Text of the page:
"The combination of medical needling and ReNovaCell™ is a very promising approach to repigmenting large hypopigmented burn scars," said Dr Matthias Aust, Assistant Professor, Malteser Hospital, and co-author of the paper. "These positive results suggest that medical needling is delivering the melanocytes of the cell suspension through the needling channels straight onto the basal membrane."

Plastic surgeons treating burn scars have a number of options. Split-thickness autografts can produce a good pigmentation outcome, but this is an invasive approach, requiring donor skin sites to match the scar area. Cultured skin cell transplantation can also be deployed, but it takes weeks to prepare the cells. Medical needling alone is known to improve skin elasticity, moisture, erythema and transepidermal water loss, but has not been shown to improve repigmentation of large hypopigmented scars. In this context, Avita Medical said deploying needling with ReNovaCell™ offered key advantages: the ability to cover large wounds through a small donor site, is less invasive and crucially, delivers melanocytes to address hypopigmentation.

"This new approach, of combining ReNovaCell™ with medical needling, is simple, effective and enables patients to enjoy the synergistic benefits of both procedures," said Adam Kelliher, CEO of Avita Medical. "Ultimately, scar revision is about achieving the most optimal result, and from this perspective, we believe this combination could create a new benchmark for patient outcomes."

ABOUT AVITA MEDICAL LIMITED

Avita Medical develops and distributes regenerative products for the treatment of a broad range of wounds, scars and skin defects. Avita's patented and proprietary collection and application technology provides innovative treatment solutions derived from a patient's own skin. The Company's regenerative product portfolio includes ReCell® for burns aimed at plastic reconstructive procedures, ReGenerCell™ for chronic wounds and ReNovaCell™ of restoration of pigmentation and cosmesis. ReCell®, ReGenerCell™ and ReNovaCell™ are patented, CE-marked for Europe. ReCell® is TGA-registered in Australia, and CFDA-cleared in China. In the United States, ReCell® is an investigational device limited by federal law to investigational use, and a pivotal U.S. trial is well underway aimed at securing FDA approval.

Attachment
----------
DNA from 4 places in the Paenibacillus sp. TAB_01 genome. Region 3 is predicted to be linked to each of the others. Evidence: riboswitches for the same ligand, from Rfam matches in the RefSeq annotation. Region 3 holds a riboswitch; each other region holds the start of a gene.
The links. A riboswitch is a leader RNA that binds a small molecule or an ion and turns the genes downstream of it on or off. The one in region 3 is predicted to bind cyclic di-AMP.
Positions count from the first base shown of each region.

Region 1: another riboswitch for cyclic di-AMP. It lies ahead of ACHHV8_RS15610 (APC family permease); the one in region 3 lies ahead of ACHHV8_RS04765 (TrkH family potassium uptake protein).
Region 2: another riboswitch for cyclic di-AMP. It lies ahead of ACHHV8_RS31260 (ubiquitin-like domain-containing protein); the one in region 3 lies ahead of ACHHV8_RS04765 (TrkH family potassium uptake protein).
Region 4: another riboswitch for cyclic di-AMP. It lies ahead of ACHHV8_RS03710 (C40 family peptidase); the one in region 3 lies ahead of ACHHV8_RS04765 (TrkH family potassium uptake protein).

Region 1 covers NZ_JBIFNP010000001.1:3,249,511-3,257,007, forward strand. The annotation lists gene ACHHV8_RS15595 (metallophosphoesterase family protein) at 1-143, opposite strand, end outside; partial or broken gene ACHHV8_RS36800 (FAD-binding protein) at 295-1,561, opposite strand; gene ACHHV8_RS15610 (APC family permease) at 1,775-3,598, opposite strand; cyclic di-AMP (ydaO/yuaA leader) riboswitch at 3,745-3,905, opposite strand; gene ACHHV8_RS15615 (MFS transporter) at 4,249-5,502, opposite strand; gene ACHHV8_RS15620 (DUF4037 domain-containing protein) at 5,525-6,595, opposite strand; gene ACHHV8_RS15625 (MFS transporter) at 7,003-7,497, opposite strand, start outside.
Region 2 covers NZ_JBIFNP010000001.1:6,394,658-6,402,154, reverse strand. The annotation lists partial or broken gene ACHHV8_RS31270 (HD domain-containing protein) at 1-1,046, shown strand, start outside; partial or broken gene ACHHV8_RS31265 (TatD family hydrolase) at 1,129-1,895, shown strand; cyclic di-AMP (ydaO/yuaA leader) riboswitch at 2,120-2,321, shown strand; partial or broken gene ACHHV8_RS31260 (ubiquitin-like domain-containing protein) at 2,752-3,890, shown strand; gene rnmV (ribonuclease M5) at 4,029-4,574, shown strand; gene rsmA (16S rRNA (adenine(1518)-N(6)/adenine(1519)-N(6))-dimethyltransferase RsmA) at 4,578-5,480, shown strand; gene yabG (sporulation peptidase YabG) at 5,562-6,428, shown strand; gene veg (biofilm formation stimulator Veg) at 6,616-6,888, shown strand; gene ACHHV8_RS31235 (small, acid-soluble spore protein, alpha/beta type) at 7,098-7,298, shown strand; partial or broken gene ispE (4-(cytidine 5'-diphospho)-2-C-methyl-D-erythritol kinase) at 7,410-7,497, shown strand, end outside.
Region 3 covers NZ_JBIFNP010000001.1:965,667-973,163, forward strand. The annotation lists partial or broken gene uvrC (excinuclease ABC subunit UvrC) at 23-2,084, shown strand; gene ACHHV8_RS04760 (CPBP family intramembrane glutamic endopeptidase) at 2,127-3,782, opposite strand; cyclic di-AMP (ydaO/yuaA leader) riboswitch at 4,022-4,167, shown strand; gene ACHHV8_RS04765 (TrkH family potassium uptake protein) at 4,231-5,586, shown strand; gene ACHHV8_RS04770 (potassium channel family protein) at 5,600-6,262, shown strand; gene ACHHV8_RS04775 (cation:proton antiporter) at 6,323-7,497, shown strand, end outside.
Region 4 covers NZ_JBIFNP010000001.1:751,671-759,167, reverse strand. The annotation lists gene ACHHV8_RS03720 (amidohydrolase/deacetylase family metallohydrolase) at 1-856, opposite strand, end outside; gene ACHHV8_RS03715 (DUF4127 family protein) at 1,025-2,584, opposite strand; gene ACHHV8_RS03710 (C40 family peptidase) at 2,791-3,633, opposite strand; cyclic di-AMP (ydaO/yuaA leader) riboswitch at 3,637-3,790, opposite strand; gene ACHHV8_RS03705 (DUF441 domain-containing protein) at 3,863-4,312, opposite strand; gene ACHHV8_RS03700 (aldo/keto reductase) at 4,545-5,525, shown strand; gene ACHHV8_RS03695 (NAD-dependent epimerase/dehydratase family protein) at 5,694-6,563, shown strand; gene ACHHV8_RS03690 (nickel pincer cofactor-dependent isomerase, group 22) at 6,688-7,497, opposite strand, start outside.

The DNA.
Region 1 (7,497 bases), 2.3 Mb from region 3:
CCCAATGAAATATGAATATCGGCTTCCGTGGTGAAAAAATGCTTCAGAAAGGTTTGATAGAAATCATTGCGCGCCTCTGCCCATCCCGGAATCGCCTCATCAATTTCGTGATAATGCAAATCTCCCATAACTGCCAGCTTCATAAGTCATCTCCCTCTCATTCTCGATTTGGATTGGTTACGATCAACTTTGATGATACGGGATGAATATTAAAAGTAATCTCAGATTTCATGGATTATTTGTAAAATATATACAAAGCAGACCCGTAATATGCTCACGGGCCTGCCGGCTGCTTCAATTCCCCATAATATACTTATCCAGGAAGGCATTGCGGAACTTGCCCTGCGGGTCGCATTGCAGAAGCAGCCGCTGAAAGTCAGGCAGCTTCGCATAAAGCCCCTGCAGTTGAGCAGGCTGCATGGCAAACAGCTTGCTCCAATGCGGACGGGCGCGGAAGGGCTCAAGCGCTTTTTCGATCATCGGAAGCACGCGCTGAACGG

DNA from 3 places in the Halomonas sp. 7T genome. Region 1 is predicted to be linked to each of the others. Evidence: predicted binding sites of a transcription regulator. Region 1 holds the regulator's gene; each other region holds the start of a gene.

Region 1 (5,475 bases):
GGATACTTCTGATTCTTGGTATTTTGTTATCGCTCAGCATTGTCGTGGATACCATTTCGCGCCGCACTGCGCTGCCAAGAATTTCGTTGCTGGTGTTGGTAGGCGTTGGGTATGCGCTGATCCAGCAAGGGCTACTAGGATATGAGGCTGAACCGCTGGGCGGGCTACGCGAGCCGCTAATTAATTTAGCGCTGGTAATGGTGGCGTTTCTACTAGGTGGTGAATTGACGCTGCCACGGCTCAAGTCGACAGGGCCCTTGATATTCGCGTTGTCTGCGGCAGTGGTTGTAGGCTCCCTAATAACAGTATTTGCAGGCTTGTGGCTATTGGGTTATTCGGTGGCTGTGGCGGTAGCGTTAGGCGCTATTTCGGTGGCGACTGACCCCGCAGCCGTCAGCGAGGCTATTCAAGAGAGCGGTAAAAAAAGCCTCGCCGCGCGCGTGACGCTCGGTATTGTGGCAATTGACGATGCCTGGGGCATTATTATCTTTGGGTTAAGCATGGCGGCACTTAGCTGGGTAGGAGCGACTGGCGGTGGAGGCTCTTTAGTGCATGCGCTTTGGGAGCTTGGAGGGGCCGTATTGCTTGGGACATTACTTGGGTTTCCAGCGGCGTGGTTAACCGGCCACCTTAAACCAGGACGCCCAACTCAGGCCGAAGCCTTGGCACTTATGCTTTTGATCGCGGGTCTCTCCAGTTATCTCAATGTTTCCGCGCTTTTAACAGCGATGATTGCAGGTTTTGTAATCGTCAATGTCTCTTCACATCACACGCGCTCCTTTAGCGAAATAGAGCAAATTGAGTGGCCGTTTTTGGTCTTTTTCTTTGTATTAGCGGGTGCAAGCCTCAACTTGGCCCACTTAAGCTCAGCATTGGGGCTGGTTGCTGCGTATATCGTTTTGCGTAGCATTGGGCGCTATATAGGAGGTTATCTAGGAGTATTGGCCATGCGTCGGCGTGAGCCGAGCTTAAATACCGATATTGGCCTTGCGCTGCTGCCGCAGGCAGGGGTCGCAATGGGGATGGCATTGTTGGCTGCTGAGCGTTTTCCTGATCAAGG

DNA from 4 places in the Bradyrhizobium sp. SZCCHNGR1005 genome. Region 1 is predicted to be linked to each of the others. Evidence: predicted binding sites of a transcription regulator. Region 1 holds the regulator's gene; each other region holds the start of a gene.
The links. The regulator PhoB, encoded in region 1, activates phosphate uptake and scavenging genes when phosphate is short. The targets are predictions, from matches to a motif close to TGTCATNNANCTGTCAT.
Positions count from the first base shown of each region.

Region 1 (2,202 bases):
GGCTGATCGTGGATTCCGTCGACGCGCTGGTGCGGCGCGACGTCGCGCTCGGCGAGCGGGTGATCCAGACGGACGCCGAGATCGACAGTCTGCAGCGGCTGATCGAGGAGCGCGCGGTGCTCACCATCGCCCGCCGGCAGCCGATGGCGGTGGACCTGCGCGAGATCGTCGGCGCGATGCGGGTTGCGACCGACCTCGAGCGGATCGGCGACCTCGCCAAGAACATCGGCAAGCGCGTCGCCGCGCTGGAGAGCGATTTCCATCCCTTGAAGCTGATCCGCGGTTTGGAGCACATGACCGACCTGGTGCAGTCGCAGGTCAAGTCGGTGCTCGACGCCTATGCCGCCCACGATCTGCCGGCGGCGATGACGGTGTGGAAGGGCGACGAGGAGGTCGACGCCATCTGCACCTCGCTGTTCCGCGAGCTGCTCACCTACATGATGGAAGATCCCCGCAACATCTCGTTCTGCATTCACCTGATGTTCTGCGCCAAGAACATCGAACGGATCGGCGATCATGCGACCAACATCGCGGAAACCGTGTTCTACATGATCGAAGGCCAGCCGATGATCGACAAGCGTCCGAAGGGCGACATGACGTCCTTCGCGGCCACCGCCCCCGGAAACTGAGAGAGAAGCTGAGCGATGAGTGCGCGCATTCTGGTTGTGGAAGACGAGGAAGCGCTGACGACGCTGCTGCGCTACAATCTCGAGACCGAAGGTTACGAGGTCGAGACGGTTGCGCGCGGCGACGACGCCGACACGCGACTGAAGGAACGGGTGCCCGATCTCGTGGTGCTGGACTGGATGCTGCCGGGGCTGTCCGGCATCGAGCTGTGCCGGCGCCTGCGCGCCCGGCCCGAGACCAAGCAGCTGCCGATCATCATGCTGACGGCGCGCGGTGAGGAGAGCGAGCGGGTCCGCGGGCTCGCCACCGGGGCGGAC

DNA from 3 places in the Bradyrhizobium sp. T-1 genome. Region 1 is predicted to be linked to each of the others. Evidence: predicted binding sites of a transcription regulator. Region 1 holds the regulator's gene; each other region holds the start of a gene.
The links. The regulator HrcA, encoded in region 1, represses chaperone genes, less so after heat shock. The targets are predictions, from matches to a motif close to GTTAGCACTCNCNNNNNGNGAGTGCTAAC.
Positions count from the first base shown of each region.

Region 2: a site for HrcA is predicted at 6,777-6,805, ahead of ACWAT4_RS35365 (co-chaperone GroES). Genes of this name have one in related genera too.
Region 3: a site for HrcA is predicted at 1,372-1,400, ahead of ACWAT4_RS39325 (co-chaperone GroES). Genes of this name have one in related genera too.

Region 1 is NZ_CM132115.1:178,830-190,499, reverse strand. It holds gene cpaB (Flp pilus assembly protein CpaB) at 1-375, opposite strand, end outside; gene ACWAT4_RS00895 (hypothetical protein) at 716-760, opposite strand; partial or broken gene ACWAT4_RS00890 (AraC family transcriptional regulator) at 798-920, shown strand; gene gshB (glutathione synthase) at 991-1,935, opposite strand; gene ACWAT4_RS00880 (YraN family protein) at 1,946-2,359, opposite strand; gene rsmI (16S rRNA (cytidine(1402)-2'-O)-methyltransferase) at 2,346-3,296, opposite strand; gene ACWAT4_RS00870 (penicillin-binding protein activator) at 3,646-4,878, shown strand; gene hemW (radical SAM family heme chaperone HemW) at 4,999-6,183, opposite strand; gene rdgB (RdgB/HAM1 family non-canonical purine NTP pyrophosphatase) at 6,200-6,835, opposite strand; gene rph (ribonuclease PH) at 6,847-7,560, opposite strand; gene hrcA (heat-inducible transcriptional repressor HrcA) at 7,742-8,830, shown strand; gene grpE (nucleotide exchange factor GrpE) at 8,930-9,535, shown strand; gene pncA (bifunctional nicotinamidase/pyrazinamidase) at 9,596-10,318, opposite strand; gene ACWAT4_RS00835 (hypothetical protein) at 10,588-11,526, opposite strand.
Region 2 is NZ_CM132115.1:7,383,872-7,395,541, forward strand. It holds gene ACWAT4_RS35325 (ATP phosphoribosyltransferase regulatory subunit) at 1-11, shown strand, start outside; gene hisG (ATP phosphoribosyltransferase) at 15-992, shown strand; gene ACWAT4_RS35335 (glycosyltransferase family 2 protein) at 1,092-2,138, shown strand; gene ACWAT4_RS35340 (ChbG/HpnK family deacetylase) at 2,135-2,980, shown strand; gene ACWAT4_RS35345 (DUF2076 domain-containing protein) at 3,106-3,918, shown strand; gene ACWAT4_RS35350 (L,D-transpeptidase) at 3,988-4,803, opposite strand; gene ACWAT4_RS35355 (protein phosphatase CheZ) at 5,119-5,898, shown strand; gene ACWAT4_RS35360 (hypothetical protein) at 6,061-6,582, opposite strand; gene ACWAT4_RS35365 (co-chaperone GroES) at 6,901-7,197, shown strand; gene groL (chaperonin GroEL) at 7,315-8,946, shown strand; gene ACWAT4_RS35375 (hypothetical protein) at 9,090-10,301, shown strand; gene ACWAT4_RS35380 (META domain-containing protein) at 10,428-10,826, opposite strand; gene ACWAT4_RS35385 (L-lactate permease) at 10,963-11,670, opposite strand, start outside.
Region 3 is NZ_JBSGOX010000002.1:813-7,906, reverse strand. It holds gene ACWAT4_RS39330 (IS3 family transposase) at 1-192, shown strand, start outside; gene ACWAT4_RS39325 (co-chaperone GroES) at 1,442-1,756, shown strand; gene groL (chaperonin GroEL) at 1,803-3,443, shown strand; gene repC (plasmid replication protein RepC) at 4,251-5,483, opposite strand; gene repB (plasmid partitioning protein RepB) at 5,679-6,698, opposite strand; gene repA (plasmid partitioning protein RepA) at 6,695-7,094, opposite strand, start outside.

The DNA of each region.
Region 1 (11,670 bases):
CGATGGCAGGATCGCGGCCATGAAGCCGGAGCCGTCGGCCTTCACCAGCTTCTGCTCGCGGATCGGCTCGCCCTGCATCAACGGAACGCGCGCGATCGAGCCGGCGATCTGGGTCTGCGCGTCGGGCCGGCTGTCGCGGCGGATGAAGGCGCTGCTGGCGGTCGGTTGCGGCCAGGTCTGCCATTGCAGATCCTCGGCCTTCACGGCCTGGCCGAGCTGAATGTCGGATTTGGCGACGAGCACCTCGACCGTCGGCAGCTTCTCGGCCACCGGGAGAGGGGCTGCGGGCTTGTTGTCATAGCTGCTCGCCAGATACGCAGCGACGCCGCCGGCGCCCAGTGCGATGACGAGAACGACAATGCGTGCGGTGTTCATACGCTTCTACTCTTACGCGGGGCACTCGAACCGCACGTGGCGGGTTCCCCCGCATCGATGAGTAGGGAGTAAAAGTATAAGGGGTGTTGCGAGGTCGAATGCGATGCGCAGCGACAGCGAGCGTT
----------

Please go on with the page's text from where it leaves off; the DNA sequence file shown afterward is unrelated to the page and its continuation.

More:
To learn more, visit www.avitamedical.com.

About ReNovaCell™

ReNovaCell™ is a medical device which enables clinicians to safely and rapidly create a treatment solution for pigmentation defects from a patient's own skin.

Using a small sample of skin, the device enables the production of a Regenerative Epithelial Suspension (RES™). The autologous suspension contains the multi-phenotype cells and wound-healing factors essential for natural healthy skin regeneration and healing. The procedure performed at the patient's bedside takes about 30 minutes from collecting the biopsy to spraying of the suspension onto the affected area.

ReNovaCell™ can be used in conjunction with conventional treatments for pigmentation defects, including scars, wrinkles and lesions associated with vitiligo and piebaldism, and has been used safely in thousands of treatments worldwide.

For more information, visit: www.avitamedical.com/renovacell

(1) Busch KH, Bender R, Walezko N, Aziz H, Altintas MA, Aust MC. Combination of medical needling and non-cultured autologous skin cell transplantation (ReNovaCell) for repigmentation of hypopigmented burn scars. Burns (2016). In press. http://dx.doi.org/10.1016/j.burns.2016.04.009

FOR FURTHER INFORMATION
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Avita's Novel ReNovaCell(TM) Technology Offers Key Advantages Skin Repigmentation Burn Scars When Combined Medical Needling